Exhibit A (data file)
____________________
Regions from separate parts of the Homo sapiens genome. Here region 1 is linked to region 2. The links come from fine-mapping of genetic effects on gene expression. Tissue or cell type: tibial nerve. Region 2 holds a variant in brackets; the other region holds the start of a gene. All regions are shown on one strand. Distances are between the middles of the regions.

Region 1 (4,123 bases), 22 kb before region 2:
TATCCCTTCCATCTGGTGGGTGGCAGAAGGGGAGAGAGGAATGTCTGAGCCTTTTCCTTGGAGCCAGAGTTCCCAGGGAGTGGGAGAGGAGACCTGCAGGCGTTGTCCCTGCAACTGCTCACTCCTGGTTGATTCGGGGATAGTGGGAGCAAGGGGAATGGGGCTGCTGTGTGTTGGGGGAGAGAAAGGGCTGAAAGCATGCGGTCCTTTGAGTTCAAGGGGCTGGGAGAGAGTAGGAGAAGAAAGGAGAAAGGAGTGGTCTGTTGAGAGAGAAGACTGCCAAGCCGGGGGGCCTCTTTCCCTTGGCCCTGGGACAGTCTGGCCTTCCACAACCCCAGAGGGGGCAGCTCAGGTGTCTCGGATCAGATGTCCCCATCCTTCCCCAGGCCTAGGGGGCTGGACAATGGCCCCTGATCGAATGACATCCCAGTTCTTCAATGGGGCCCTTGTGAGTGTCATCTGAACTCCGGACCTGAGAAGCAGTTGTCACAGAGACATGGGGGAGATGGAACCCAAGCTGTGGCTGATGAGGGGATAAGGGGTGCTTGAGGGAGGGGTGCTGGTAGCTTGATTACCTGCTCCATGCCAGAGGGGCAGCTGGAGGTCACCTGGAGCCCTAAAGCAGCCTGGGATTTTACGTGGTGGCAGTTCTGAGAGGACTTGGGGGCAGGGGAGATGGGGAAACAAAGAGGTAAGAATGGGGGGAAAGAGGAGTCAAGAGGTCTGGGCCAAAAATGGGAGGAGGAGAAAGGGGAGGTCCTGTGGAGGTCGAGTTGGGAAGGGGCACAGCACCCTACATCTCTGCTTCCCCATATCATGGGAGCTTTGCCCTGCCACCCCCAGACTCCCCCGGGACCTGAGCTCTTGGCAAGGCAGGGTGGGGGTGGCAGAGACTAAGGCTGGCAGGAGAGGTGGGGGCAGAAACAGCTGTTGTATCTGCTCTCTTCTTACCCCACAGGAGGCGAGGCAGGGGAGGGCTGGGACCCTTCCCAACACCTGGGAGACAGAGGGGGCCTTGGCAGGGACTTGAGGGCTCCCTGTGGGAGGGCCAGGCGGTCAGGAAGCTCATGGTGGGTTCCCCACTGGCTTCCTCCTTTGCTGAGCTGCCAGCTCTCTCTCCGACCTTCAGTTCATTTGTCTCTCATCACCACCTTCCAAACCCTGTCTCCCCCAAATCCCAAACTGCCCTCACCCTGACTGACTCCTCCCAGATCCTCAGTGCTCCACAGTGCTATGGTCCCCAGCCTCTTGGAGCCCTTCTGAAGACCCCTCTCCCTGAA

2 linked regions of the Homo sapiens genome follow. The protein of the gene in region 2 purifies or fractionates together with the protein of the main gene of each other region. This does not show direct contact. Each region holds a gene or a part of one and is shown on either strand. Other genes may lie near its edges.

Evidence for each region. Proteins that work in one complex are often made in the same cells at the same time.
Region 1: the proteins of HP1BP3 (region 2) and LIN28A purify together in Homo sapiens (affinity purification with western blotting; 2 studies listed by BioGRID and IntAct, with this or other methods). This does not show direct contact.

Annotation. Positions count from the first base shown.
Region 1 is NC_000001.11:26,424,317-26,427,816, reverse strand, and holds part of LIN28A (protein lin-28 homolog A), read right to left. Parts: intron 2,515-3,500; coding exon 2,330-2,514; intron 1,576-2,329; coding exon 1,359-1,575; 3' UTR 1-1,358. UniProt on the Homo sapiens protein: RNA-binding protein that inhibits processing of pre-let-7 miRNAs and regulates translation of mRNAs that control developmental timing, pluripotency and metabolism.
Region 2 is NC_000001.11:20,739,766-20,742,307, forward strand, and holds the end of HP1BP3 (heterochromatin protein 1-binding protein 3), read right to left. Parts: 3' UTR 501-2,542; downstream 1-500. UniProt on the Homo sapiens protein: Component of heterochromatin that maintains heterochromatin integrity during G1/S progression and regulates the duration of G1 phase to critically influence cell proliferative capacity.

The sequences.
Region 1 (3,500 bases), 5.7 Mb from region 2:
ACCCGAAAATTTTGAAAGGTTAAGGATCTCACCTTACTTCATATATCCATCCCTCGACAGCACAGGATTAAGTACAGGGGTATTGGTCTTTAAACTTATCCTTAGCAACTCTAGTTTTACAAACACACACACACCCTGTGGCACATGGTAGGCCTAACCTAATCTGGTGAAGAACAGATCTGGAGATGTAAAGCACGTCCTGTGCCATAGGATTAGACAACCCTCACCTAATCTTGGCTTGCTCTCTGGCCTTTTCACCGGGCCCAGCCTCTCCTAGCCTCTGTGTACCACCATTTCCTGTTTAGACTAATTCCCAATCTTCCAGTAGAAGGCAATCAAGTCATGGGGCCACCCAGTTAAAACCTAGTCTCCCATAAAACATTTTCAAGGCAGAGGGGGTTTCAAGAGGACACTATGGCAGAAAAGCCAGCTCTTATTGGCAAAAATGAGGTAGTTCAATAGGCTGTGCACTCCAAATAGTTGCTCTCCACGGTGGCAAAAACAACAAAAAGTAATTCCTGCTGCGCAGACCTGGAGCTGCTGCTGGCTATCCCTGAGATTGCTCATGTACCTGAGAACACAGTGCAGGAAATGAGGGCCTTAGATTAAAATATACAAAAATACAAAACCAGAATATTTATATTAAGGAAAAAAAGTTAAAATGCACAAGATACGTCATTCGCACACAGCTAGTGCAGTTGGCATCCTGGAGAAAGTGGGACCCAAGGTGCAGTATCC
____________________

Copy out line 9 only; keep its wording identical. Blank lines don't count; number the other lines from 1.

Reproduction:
Region 2 is NC_000001.11:20,739,766-20,742,307, forward strand, and holds the end of HP1BP3 (heterochromatin protein 1-binding protein 3), read right to left. Parts: 3' UTR 501-2,542; downstream 1-500. UniProt on the Homo sapiens protein: Component of heterochromatin that maintains heterochromatin integrity during G1/S progression and regulates the duration of G1 phase to critically influence cell proliferative capacity.